03 December, 2014
From VOA Learning English, this is The Making of a Nation. I'm Kelly Jean Kelly.
And I'm Jonathan Evans.
By the autumn of 1864, it appeared the North would defeat the South in the American Civil War. The southern army needed men and supplies. There was little hope of getting enough of either to win.
The northern army was stronger and better-equipped. But it, too, had suffered. Hundreds of thousands of soldiers on both sides had been killed or wounded in more than three years of fighting.
Still, the war continued. In the East, Union armies slowly pushed toward their main target -- the Confederate capital at Richmond, Virginia. In the West, Union armies slowly pushed deeper into Confederate territory.
General William Sherman led the western armies.
Sherman had two goals. One was to capture Atlanta, Georgia. Atlanta was one of the few remaining industrial cities of the Confederacy. The other goal was to destroy the Confederate army led by General Joseph Johnston.
Sherman's army was stronger than Johnston's army. But Confederate forces usually had better defensive positions. Sherman refused to attack in such situations. Again and again, he simply ordered Union soldiers to march around the Confederates and forced them to withdraw.
Confederate President Jefferson Davis began to believe that General Johnston was afraid to fight. He replaced Johnston with another general.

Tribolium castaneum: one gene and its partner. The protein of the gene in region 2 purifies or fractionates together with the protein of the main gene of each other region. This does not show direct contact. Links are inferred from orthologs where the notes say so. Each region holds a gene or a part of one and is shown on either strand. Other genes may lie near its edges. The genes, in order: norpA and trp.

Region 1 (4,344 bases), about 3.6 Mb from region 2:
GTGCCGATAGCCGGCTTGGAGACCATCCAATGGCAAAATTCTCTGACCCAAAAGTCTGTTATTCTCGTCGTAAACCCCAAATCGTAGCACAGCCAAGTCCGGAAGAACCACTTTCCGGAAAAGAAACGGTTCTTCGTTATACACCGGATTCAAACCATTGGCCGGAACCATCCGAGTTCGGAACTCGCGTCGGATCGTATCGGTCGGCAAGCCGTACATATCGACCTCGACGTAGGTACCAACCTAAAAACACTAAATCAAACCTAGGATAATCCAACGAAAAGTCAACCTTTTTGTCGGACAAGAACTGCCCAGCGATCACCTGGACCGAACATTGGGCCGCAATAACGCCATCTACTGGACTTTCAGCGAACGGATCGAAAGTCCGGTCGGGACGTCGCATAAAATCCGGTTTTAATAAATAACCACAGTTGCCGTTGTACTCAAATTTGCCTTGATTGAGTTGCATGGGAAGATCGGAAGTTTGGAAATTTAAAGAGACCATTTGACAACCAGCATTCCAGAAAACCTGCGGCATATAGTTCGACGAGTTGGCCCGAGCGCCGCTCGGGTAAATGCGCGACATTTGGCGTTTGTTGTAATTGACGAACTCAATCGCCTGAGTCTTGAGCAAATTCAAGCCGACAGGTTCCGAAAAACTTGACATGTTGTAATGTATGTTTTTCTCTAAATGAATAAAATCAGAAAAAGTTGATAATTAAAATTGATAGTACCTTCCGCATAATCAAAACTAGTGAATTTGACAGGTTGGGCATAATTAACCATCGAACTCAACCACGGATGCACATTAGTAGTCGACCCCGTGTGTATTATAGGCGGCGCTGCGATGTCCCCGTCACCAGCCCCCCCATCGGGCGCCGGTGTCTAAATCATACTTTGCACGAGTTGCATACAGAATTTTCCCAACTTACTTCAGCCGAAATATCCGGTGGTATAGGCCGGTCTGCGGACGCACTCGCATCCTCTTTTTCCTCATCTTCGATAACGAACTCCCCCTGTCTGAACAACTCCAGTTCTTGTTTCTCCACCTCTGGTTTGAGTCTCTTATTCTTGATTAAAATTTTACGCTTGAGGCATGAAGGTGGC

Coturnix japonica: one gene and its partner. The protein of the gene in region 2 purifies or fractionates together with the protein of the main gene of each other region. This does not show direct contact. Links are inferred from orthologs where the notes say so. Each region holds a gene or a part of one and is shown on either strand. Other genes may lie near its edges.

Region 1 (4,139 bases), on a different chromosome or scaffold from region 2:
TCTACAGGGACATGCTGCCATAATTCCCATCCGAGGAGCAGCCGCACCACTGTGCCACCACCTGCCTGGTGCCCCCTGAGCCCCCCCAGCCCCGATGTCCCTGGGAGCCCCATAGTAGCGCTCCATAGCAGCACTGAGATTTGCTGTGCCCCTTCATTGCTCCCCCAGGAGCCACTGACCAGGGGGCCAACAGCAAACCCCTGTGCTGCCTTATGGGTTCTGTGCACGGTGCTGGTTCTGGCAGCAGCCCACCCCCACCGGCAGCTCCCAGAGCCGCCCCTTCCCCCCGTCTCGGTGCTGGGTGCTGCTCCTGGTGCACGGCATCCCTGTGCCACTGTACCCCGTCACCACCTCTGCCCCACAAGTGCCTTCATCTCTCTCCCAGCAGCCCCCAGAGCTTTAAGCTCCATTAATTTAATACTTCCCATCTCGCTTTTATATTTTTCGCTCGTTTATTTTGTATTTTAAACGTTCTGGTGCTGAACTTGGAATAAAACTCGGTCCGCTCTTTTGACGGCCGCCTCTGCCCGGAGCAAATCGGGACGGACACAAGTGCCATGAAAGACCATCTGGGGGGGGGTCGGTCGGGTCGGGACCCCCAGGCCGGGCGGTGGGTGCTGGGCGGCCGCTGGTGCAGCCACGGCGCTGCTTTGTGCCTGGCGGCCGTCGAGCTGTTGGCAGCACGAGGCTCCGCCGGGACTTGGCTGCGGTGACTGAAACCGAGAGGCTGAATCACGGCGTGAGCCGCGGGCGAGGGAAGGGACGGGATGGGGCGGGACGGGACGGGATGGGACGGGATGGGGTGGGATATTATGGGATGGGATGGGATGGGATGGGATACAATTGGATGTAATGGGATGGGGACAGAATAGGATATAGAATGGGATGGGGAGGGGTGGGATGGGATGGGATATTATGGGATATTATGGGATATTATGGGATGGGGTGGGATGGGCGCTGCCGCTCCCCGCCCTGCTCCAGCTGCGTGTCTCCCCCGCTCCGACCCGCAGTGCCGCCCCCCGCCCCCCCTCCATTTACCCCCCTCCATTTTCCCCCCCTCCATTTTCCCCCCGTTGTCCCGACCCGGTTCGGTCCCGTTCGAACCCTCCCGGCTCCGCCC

Within two days, that general attacked the Union Army. The attack began without enough planning. It was based on false information. It was a disaster.
In 11 days of fighting, one-third of the Confederate Army in Georgia was destroyed. The remaining force was too weak to defend Atlanta. The city fell.
After capturing Atlanta, General Sherman decided to march to Savannah, Georgia, a city on the Atlantic coast.
Before leaving, his men set fire to Atlanta. Almost the entire city was destroyed.
Sherman's army continued to burn towns all the way to Savannah, 350 kilometers away. The army cut a path of destruction more than 100 kilometers wide.
This campaign became known as Sherman's March to the Sea.
Sherman did not depend on Union supply lines to feed his troops. Instead, Union soldiers stopped at farms and villages. They took food and clothing. They took horses, cows and other animals.
They set fire to houses and burned crops. They destroyed stores and factories. They burned bridges and pulled up railroad tracks.
The army faced little opposition. Small groups of Confederate horse soldiers struck at the edges of the army. But they did not do much damage.
On December 22, 1864, Sherman reached Savannah. He sent a message to President Abraham Lincoln in Washington, DC. Sherman said: "I beg to present you, as a Christmas holiday gift, the city of Savannah."
Sherman's campaign cut a great wound in the heart of the Confederacy. All that remained were the states of South Carolina, North Carolina and Virginia.
His March to the Sea was a strategic victory because it severely reduced the South's economic and transportation abilities. But -- just as important -- it damaged the spirit of the South.
I'm Jonathan Evans.
And I'm Kelly Jean Kelly.
This is The Making of a Nation from VOA Learning English.
Frank Beardsley, Christine Johnson and Kelly Jean Kelly wrote this story. George Grow was the editor.
Words in This Story
defensive – adj. defending or protecting someone or something from attack
disaster – n. something that has a very bad effect or result
supply lines – n. routes used to deliver food and equipment to soldiers during a war
present – v. to give something to someone in a formal way